The decision to effect the Partition of Bengal was announced in July 1905, by the Viceroy of India, Lord Curzon. The partition took place on 16 October 1905 and separated the largely Muslim eastern areas from the largely Hindu western areas. The Hindus of West Bengal who dominated Bengal’s business and rural life complained that the division would make them a minority in a province that would incorporate the province of Bihar and Orissa. Hindus were outraged at what they recognized as a “divide and rule” policy, where the colonizers turned the native population against itself in order to rule, even though Curzon stressed it would produce administrative efficiency.

Effect Of Partition:

  1. This partition provided an impetus to the religious divide and the All India Muslim League and All India Hindu Mahasabha were formed. Both organizations aimed at fanning communal passions.
  2. the Indian National Congress began the Swadeshi movement that included boycotting British goods and public institutions, meetings and processions, forming committees, propaganda through the press, and diplomatic pressure. Hitherto untouched sections of Indian society participated in these movements, providing the base for later movements. The richness of the movement extended to culture, science, and literature.
  3. This Swadeshi movement was first of its kind, it reunites the harmony of Hindu-Muslim.
  4.  Rabindranath Tagore wrote Banglar Mati Banglar Jol as a rallying cry for proponents of annulment of Partition.

 

Morley-Minto Reforms (Indian Councils Act 1909)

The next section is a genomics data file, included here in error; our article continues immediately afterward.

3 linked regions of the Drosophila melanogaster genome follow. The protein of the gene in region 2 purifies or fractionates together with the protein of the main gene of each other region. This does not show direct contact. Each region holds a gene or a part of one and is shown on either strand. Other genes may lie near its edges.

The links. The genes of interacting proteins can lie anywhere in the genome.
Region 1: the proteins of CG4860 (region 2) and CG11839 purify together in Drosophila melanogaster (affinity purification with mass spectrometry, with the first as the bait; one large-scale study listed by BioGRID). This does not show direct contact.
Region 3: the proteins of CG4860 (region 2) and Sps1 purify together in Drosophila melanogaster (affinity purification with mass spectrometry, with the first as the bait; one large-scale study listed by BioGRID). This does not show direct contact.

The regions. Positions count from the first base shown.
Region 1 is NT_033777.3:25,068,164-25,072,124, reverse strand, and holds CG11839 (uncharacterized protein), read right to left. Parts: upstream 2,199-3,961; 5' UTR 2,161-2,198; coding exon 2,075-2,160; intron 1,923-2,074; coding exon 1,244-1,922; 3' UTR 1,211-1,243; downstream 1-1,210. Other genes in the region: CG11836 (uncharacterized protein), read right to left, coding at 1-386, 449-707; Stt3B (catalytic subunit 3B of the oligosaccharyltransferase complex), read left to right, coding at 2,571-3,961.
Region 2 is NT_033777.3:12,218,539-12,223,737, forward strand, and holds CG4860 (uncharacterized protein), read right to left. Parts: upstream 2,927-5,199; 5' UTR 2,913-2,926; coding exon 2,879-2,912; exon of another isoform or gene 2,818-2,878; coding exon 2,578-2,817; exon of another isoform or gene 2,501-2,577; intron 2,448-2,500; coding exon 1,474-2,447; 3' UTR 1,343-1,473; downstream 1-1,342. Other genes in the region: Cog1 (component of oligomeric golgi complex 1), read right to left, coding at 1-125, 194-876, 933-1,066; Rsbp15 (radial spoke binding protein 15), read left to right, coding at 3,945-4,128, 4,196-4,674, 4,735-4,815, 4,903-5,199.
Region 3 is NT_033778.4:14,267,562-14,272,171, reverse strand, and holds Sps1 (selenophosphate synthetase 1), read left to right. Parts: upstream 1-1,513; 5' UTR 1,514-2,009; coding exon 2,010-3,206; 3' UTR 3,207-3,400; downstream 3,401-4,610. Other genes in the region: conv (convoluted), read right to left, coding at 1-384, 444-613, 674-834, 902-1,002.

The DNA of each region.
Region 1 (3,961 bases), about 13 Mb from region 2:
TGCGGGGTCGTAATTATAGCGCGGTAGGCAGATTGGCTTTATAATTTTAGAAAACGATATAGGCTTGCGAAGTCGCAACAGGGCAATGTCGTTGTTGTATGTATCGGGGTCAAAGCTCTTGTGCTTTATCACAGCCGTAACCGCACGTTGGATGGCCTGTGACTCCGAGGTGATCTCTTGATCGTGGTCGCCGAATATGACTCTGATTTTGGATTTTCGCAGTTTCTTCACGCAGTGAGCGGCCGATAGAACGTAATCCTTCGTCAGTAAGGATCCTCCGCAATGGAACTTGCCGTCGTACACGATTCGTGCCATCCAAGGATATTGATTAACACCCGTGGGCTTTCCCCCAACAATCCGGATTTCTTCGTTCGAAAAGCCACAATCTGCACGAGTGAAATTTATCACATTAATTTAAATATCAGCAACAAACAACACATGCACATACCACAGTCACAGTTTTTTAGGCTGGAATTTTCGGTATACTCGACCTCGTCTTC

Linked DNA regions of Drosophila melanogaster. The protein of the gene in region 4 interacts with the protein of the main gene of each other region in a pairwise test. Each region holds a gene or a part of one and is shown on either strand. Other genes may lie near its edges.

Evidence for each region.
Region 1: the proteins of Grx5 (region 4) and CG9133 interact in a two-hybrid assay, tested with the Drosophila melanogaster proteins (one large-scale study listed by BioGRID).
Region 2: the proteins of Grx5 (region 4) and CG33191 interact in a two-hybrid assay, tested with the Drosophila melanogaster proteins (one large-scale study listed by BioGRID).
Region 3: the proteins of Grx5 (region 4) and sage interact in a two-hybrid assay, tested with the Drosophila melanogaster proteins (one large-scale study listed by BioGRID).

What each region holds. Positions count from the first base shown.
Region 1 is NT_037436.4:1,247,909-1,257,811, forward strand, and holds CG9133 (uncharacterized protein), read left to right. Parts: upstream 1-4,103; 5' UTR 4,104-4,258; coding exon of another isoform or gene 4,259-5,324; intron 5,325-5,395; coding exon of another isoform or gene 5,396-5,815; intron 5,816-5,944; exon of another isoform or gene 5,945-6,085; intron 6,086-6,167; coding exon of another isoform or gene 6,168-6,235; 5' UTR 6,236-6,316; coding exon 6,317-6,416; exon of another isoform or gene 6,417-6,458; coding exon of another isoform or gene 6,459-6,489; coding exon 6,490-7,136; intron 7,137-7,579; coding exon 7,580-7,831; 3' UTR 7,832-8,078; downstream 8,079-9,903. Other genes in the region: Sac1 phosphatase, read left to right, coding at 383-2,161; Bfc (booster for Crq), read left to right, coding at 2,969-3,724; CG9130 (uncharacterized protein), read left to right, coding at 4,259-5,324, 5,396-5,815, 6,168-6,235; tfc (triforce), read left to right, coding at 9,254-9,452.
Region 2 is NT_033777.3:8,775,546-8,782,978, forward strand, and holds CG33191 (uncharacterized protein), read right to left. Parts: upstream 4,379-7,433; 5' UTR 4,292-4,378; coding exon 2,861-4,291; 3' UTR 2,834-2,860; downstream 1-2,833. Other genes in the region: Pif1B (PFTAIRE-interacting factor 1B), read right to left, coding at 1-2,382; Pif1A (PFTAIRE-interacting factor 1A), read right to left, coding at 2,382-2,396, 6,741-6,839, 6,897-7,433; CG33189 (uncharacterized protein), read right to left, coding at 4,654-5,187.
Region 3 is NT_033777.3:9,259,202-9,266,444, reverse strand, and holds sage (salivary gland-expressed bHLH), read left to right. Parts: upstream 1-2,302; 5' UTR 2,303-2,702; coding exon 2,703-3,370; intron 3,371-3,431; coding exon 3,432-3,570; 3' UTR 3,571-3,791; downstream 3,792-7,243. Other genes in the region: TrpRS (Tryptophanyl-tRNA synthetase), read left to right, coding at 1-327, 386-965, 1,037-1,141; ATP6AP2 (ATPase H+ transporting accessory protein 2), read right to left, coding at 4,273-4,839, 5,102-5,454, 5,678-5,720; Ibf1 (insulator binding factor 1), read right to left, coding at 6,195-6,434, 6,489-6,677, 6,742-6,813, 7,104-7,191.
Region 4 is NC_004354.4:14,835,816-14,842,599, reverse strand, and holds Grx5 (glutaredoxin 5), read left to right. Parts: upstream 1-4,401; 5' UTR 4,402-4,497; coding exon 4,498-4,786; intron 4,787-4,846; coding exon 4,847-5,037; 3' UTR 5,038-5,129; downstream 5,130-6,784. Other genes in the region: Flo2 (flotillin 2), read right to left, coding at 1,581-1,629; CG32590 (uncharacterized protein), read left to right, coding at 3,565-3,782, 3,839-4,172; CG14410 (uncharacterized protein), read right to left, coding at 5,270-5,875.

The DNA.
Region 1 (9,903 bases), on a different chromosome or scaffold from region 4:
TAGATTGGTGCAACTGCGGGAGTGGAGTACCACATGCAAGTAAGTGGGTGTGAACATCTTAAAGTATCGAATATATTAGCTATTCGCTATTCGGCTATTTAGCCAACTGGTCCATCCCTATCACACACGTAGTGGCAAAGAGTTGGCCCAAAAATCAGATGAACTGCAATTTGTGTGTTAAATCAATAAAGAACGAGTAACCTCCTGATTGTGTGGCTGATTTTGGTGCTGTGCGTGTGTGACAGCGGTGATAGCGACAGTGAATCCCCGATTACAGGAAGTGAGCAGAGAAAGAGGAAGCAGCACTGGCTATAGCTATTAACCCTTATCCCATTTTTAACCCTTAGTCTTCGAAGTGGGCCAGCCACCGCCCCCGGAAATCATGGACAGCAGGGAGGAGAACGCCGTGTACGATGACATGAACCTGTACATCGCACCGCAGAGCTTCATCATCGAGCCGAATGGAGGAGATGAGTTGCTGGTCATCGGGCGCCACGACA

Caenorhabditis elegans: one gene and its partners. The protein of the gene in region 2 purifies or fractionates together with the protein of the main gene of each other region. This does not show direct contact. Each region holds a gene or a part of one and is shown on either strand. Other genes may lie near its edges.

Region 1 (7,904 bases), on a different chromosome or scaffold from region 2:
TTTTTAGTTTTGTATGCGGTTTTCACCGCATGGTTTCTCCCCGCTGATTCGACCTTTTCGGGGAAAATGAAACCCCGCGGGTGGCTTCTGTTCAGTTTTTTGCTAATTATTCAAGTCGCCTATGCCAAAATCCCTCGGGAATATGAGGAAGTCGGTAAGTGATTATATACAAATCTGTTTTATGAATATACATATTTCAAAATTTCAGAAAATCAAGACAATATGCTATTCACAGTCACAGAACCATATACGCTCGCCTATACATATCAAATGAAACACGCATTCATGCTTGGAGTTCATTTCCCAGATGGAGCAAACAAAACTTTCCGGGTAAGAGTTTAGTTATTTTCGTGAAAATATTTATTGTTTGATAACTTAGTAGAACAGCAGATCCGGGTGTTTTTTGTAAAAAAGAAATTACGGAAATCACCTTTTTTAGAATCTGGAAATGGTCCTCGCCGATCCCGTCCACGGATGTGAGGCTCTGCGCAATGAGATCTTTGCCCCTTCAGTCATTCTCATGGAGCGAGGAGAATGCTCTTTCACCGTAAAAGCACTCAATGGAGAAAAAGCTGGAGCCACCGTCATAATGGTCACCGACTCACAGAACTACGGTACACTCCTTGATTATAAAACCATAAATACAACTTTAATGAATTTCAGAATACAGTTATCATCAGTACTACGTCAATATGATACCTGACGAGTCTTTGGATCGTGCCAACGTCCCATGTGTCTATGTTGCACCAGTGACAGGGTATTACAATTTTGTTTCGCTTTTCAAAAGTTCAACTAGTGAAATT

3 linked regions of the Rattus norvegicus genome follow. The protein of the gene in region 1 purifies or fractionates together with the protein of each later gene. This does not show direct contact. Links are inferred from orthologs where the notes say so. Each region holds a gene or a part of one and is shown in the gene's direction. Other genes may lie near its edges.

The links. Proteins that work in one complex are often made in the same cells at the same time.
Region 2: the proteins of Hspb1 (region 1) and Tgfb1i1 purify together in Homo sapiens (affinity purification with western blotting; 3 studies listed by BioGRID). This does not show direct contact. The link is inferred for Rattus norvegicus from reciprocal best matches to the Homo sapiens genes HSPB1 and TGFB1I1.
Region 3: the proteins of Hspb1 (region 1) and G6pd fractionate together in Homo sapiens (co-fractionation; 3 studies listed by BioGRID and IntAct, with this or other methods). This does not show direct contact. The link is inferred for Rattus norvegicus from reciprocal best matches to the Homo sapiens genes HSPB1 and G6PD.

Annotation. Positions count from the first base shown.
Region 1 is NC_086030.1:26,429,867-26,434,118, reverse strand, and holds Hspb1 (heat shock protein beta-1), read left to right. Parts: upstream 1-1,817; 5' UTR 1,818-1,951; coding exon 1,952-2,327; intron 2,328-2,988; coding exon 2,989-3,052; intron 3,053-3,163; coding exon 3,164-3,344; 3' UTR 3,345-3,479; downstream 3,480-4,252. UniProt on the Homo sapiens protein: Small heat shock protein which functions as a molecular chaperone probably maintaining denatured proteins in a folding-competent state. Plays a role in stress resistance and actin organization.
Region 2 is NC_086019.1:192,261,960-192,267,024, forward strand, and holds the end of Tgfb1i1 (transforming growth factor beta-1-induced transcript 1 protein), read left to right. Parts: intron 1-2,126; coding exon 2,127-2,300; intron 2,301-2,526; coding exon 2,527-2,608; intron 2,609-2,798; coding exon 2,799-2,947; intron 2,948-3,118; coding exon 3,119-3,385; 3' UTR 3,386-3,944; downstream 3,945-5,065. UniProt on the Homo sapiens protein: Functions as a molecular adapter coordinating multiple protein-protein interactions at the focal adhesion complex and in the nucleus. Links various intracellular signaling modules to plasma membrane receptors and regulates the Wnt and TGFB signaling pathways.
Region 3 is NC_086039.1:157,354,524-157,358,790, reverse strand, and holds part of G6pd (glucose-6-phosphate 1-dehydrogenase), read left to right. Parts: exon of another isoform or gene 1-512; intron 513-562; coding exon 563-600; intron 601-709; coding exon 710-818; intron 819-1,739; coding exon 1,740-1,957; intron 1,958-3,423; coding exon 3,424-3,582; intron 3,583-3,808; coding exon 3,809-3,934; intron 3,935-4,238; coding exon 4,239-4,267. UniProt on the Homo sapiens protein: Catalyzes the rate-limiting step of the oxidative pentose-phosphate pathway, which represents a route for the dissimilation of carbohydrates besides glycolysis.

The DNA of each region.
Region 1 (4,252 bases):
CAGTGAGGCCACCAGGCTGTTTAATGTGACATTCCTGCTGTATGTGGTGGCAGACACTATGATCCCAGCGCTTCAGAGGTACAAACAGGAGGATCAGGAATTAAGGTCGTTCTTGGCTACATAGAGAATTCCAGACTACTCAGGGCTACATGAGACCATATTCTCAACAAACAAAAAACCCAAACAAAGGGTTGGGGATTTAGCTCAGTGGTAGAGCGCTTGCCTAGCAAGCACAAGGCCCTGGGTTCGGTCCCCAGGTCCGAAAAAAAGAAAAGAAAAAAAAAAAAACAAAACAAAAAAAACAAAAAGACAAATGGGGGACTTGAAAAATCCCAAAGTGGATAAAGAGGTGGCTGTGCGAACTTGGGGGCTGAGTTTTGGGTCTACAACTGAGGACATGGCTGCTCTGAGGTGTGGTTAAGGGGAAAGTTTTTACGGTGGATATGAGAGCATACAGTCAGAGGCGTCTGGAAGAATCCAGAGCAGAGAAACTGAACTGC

To restore the stability of British Raj after Lord Curzon’s Bengal partition, INDIAN COUNCILS ACT 1909 also known as Morley Minto reform, passed in British parliament in leadership of John Morley, the Liberal Secretary of State for India,

Major Provisions of Morley-Minto Reforms

The Act amended the Indian Councils Act 1861 and the Indian Councils Act 1892:

1. The members of the Legislative Councils, both in the centre and in the provinces, were to be of four categories: ex officio members (Governor General and the members of their Executive Councils), nominated official members (those nominated by the Governor General and were government officials), nominated non-official members (nominated by the Governor General but were not government officials) and elected members (elected by different categories of Indian people).

2. The maximum number of nominated and elected members of the Legislative Council at the Center was increased from 16 to 69, excluding ex officio members.

3. The maximum number of nominated and elected members of the provincial legislative councils, under a governor or lieutenant governor, was also increased. It was fixed as 50 in Bengal, Bombay, Madras, United Provinces, and Eastern Bengal and Assam, and 30 in Punjab, Burma, and any lieutenant-governor province created thereafter. Legislative councils were not created for provinces under a chief commissioner.

4. The right of separate electorate was given to the Muslims.

5. Official members were to form the majority but in provinces, nonofficial members would be in majority.

6. The members of the Legislative Councils were permitted to discuss budgets, suggest amendments and even vote on them except items that were included as non-vote items. They were also entitled to ask supplementary questions during the legislative proceedings.

7. The Secretary of State for India was empowered to increase the number of the Executive Councils of Madras and Bombay from two to four.

8. Two Indians were nominated to the Council of the Secretary of State for Indian Affairs.

9. The Governor-General was empowered to nominate one Indian member to his Executive Council.